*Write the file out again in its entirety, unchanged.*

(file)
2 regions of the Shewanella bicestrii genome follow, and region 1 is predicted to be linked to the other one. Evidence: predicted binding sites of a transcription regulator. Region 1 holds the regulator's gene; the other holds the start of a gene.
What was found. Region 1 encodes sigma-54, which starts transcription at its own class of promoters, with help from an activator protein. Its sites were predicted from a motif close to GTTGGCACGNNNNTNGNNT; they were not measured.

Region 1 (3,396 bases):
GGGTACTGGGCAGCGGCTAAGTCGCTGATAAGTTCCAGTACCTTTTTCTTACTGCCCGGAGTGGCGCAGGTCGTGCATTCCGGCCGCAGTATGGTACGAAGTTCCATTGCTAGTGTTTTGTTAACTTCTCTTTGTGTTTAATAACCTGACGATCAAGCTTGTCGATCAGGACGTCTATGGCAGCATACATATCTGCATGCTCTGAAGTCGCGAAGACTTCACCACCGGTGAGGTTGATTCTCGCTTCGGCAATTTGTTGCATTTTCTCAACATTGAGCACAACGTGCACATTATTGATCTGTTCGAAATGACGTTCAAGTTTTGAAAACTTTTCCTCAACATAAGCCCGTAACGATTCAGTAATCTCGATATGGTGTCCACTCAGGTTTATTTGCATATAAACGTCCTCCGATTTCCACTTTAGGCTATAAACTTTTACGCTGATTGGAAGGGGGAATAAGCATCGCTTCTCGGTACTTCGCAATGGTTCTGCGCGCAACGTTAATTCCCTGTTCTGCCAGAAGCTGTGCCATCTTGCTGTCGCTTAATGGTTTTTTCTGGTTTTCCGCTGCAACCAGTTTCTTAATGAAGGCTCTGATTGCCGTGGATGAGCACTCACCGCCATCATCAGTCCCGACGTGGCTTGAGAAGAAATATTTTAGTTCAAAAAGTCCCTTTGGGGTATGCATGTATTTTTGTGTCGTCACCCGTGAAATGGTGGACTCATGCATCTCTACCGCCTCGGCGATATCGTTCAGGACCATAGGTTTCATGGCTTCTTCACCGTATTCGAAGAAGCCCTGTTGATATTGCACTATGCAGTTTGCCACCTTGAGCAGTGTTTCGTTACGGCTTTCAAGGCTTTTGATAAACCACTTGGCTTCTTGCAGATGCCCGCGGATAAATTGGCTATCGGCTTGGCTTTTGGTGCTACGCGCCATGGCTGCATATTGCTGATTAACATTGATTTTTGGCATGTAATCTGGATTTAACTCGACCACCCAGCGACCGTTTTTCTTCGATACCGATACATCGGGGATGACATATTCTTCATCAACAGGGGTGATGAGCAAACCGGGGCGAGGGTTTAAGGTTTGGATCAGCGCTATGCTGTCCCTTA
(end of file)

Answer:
2 regions of the Shewanella bicestrii genome follow, and region 1 is predicted to be linked to the other one. Evidence: predicted binding sites of a transcription regulator. Region 1 holds the regulator's gene; the other holds the start of a gene.
What was found. Region 1 encodes sigma-54, which starts transcription at its own class of promoters, with help from an activator protein. Its sites were predicted from a motif close to GTTGGCACGNNNNTNGNNT; they were not measured.

Region 1 (3,396 bases):
GGGTACTGGGCAGCGGCTAAGTCGCTGATAAGTTCCAGTACCTTTTTCTTACTGCCCGGAGTGGCGCAGGTCGTGCATTCCGGCCGCAGTATGGTACGAAGTTCCATTGCTAGTGTTTTGTTAACTTCTCTTTGTGTTTAATAACCTGACGATCAAGCTTGTCGATCAGGACGTCTATGGCAGCATACATATCTGCATGCTCTGAAGTCGCGAAGACTTCACCACCGGTGAGGTTGATTCTCGCTTCGGCAATTTGTTGCATTTTCTCAACATTGAGCACAACGTGCACATTATTGATCTGTTCGAAATGACGTTCAAGTTTTGAAAACTTTTCCTCAACATAAGCCCGTAACGATTCAGTAATCTCGATATGGTGTCCACTCAGGTTTATTTGCATATAAACGTCCTCCGATTTCCACTTTAGGCTATAAACTTTTACGCTGATTGGAAGGGGGAATAAGCATCGCTTCTCGGTACTTCGCAATGGTTCTGCGCGCAACGTTAATTCCCTGTTCTGCCAGAAGCTGTGCCATCTTGCTGTCGCTTAATGGTTTTTTCTGGTTTTCCGCTGCAACCAGTTTCTTAATGAAGGCTCTGATTGCCGTGGATGAGCACTCACCGCCATCATCAGTCCCGACGTGGCTTGAGAAGAAATATTTTAGTTCAAAAAGTCCCTTTGGGGTATGCATGTATTTTTGTGTCGTCACCCGTGAAATGGTGGACTCATGCATCTCTACCGCCTCGGCGATATCGTTCAGGACCATAGGTTTCATGGCTTCTTCACCGTATTCGAAGAAGCCCTGTTGATATTGCACTATGCAGTTTGCCACCTTGAGCAGTGTTTCGTTACGGCTTTCAAGGCTTTTGATAAACCACTTGGCTTCTTGCAGATGCCCGCGGATAAATTGGCTATCGGCTTGGCTTTTGGTGCTACGCGCCATGGCTGCATATTGCTGATTAACATTGATTTTTGGCATGTAATCTGGATTTAACTCGACCACCCAGCGACCGTTTTTCTTCGATACCGATACATCGGGGATGACATATTCTTCATCAACAGGGGTGATGAGCAAACCGGGGCGAGGGTTTAAGGTTTGGATCAGCGCTATGCTGTCCCTTA